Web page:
Does the State have to identify the victim of crime in charges? An intransigent prosecution was not rewarded for disobeying the trial court's order to amend the information by allowing them to proceed to trial on a defective charge. Charges were dismissed for not identifying the victim.
People v. Espinoza, 2014 IL App (3d) 120766 (08/07/2014).
Defendant and his wife were charged with domestic battery and endangering the life of a child. The information alleged that Defendant gave his son a bloody nose. However, the son was only identified as a “minor”. In bond documents the victim was identified as “D.E.” A bill of particulars was provided that also provided the child's initials.
The court rejected a plea hearing because of serious concerns of an insufficient complaint. Apparently, 5 kids were named in the report.
Defendant then filed a motion pursuant to Illinois Compiled Statutes section “Form of charge”, 725 ILCS 5/1111-3, asking for the minor to be identified with initials. The State refused to amend the information. The dismissal followed thereafter.
Issue: Does the State Have to Identify the Victim of Crime in Charges?
Does the State have to identify the victim of crime in charges? Were the complaints that did not identify the victim legally sufficient making it an error for the trial court to dismiss the charges?
Where an indictment or information charges an offense against persons or property, as here, “the name of the person or property injured, if known, must be stated [in the charging instrument], and the allegation must be proved as alleged.” People v. Jones, 53 Ill. 2d 460, 463 (1973) (quoting People v. Walker, 7 Ill. 2d 158, 161 (1955)).
A defendant has a fundamental right, as set forth in section 111–3 of the Code, to be informed of the nature and cause of criminal accusations made against him. “If the indictment or information does not strictly comply with the pleading requirements of section 111–3, the proper remedy is dismissal.” People v. Rowell, 229 Ill. 2d 82, 92-93 (2008).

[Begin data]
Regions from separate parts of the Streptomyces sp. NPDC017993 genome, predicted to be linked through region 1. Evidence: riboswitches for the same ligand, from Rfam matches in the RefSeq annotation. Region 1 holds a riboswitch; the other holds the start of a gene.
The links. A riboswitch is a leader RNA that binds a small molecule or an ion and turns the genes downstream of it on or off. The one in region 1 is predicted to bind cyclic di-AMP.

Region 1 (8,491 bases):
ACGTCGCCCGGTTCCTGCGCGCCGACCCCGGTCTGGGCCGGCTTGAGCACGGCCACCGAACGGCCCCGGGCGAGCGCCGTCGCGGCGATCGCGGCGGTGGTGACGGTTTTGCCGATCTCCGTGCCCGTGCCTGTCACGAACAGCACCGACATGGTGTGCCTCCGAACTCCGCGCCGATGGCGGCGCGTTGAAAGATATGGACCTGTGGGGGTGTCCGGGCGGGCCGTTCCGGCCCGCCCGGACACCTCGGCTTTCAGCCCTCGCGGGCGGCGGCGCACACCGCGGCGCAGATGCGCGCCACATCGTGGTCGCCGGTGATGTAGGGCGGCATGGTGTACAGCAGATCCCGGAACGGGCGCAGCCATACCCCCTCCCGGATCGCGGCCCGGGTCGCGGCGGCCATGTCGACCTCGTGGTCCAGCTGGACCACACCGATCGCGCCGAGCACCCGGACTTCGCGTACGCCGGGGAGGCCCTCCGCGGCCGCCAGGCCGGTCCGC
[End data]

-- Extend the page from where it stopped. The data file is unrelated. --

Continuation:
In other words, where the impact of the crime is “focused more directly upon an individual victim than upon society generally,” the identity of the individual victim “is an essential allegation of an indictment charging that offense” (Jones, 53 Ill. 2d at 463)), and the failure to identify the victim in the charging instrument renders it deficient.
Contrary to the State's suggestion, neither defendant was required to demonstrate prejudice at this stage of the proceedings. “When an indictment or information is attacked for the first time post trial,” a defendant must show that “he was prejudiced in the preparation of his defense” in order to obtain reversal of his conviction based upon an error in the charging instrument.
Here, each defendant challenged the sufficiency of the charging instrument before trial. Accordingly, the defendants were entitled to demand strict compliance with the pleading requirements of section 111-3 of the Code without having to show prejudice.
Court had no choice but to dismiss the charges based on an insufficient complaint.
The State argued that the complaint was less important these days because of discovery. It is true that the defense has other ways of gaining information about the charges brought against hime. This however does not wipe out the State's obligations under 725 ILCS 5/111-3.